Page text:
Just because the power supply is magnetic, does not mean it can be easily detached. All I can find on Apple’s page about the new iMac is the power supply is easily attached. Did the keynote say the power supply is mag safe, or to prevent the computer from crashing down? Again the area of the magnet is larger and thus should be harder to detach. There is nothing on Apple’s webpages that there is a battery meant to prevent power loss. They could have enough capacitors to prevent power loss for a brief period. Apple doesn’t detail what the advantage of the magnet attachment is, other than easily attached. The magnet could simply be to ensure proper alignment. 
    This! People seem to be overlooking the fact that magnets differing levels of magnetic force to the extent that they can be impossible to separate by hand. The XDR display uses magnets to hold the display to the stand and you don’t see stories of people or pets accidentally bumping them lose.  People are assuming it will be like MagSafe which was designed to easily detach rather than something more appropriate for a desktop. It’s a totally misguided assumption. Apple can easily design something that offers the same level of secure for as the  previous solution. 
    So then, what is the advantage over the normal plug? Why did it need a redesign? My iMac power cable just stays connected.

    The fact Apple implemented this feature does beg the question of "what problem does this solve?".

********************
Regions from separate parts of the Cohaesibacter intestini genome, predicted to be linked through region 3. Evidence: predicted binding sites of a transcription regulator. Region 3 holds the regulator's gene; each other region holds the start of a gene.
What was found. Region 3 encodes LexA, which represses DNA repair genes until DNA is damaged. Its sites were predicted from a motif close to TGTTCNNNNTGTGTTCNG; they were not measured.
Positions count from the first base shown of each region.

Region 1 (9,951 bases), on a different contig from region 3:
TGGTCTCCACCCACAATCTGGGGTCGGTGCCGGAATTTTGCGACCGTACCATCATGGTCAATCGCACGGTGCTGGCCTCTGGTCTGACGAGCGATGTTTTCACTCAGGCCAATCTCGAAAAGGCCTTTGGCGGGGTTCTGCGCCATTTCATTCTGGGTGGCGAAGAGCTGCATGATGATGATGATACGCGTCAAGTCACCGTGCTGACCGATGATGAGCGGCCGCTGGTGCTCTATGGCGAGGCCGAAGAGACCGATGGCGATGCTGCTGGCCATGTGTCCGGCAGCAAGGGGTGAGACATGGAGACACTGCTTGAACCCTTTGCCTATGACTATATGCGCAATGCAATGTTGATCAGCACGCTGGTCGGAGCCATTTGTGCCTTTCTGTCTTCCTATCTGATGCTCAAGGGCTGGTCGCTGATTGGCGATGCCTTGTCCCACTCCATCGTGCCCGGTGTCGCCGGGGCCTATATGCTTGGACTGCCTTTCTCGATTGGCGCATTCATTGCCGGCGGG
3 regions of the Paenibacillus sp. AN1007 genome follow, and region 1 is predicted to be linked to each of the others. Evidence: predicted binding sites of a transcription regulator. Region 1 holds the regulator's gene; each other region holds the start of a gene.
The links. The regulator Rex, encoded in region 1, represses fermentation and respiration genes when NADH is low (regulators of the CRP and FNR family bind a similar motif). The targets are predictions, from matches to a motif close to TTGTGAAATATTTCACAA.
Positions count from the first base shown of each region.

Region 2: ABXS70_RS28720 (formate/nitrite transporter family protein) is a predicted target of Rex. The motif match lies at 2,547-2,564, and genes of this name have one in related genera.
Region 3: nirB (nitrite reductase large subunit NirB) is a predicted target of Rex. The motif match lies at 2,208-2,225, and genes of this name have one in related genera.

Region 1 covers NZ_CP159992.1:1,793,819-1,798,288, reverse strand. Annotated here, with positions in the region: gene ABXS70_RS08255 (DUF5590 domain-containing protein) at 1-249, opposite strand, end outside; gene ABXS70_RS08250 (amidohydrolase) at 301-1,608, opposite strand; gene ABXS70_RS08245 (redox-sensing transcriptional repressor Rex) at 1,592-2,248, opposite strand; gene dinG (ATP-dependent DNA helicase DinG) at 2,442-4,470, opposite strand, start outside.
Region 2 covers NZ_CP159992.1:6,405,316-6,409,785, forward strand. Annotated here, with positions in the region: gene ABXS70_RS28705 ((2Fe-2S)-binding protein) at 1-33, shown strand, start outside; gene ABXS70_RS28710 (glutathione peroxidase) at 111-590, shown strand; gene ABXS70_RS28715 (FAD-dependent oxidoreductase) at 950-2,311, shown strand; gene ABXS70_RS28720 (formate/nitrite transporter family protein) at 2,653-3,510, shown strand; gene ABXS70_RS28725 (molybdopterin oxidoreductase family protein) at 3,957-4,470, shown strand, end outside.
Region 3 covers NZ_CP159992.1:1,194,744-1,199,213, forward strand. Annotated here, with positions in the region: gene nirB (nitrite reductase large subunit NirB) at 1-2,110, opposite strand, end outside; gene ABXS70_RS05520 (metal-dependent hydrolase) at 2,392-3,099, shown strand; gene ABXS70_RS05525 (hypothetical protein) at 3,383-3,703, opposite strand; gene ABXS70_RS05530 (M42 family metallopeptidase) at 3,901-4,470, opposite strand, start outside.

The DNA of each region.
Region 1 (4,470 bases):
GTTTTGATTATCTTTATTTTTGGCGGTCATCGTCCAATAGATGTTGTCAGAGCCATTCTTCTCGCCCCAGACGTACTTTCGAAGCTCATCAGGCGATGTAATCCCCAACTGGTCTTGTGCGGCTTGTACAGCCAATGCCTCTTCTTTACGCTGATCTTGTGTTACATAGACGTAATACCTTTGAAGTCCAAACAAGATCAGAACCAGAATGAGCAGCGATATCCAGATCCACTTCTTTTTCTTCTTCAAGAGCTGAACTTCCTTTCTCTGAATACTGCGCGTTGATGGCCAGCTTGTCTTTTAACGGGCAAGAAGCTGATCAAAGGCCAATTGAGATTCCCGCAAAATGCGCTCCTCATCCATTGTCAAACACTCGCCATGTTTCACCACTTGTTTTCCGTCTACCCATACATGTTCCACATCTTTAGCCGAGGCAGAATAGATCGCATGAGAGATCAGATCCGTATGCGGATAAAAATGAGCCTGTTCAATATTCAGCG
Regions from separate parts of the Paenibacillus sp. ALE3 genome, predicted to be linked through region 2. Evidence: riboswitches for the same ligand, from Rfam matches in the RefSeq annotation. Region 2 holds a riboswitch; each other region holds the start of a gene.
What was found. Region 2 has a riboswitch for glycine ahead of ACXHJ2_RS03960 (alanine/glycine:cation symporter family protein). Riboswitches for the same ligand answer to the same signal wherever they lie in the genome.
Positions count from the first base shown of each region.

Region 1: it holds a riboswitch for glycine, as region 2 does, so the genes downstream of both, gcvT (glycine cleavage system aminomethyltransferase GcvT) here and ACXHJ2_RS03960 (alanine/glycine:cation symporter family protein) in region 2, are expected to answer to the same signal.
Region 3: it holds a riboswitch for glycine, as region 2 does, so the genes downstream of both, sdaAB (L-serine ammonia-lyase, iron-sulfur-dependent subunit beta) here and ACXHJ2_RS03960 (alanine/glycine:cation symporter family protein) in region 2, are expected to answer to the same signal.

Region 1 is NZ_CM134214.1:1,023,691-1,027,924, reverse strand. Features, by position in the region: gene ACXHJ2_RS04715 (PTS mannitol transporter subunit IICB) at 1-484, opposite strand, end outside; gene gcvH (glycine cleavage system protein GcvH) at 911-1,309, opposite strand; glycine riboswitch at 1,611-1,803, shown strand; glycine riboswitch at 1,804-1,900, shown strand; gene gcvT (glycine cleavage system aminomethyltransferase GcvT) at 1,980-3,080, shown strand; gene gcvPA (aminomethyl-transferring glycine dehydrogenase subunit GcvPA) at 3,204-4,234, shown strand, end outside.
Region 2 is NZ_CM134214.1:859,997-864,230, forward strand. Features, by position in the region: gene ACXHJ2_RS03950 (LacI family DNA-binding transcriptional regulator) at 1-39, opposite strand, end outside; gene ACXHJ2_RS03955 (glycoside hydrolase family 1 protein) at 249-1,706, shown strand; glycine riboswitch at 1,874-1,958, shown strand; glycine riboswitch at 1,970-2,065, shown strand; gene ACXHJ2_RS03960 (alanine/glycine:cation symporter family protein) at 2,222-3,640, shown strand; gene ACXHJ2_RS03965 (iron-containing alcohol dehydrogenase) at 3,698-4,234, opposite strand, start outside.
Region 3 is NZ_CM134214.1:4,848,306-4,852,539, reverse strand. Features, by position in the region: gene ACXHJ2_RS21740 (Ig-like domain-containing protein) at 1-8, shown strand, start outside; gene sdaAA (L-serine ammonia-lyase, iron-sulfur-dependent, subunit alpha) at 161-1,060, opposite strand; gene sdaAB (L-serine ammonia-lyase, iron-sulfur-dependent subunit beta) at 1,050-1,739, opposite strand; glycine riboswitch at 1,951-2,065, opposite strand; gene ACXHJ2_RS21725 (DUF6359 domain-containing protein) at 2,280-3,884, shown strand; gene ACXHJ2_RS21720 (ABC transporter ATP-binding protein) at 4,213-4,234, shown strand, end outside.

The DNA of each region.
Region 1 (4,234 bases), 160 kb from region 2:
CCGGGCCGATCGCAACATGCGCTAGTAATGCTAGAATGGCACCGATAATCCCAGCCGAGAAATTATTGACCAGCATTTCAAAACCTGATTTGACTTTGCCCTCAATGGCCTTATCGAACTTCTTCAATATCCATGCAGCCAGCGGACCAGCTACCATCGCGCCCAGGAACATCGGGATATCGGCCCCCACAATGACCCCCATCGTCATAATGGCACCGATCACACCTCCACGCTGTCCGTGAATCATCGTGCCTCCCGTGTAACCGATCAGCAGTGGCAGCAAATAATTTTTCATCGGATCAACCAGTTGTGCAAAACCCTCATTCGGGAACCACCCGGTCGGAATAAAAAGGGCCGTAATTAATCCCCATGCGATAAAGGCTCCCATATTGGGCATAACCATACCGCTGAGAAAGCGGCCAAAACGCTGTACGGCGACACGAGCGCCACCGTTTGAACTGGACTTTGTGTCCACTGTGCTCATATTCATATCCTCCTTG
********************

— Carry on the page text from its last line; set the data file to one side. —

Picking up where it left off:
How deep is the power socket on the back of your iMac?

    The new iMac is just shy of 12 mm thick. 

    I’m sure you can figure out one of the problems. 
    Yep, that was the point that the smart guy on #263 was bringing up.  ;)
    watto_cobra
  • Reply 269 of 283
    pigybankpigybank Posts: 178member
    Update:  the website I read the below information on was incorrect.  The max is 2TB which is great. 

    Maximum internal storage of 512 GB?   That’s a huge step backward, not forward.  Cloud storage is slow and requires a constant internet connection to access files and media.  This computer isn’t for me, glad I got my 27” iMac when I did. 
    edited April 2021 watto_cobra
  • Reply 270 of 283
    thttht Posts: 4,196member
    pigybank said:
    Maximum internal storage of 512 GB?   That’s a huge step backward, not forward.  Cloud storage is slow and requires a constant internet connection to access files and media.  This computer isn’t for me, glad I got my 27” iMac when I did. 
    The 2021 iMac can be configured with 256, 512, 1024 and 2048 GB of storage, So, 2 TB is the maximum internal storage.

    Based on the M1 Macs so far, if you are optioning up from 512 GB to 2 TB storage, that will cost +$600.
    watto_cobra
  • Reply 271 of 283
    pigybankpigybank Posts: 178member
    tht said:
    pigybank said:
    Maximum internal storage of 512 GB?   That’s a huge step backward, not forward.  Cloud storage is slow and requires a constant internet connection to access files and media.  This computer isn’t for me, glad I got my 27” iMac when I did.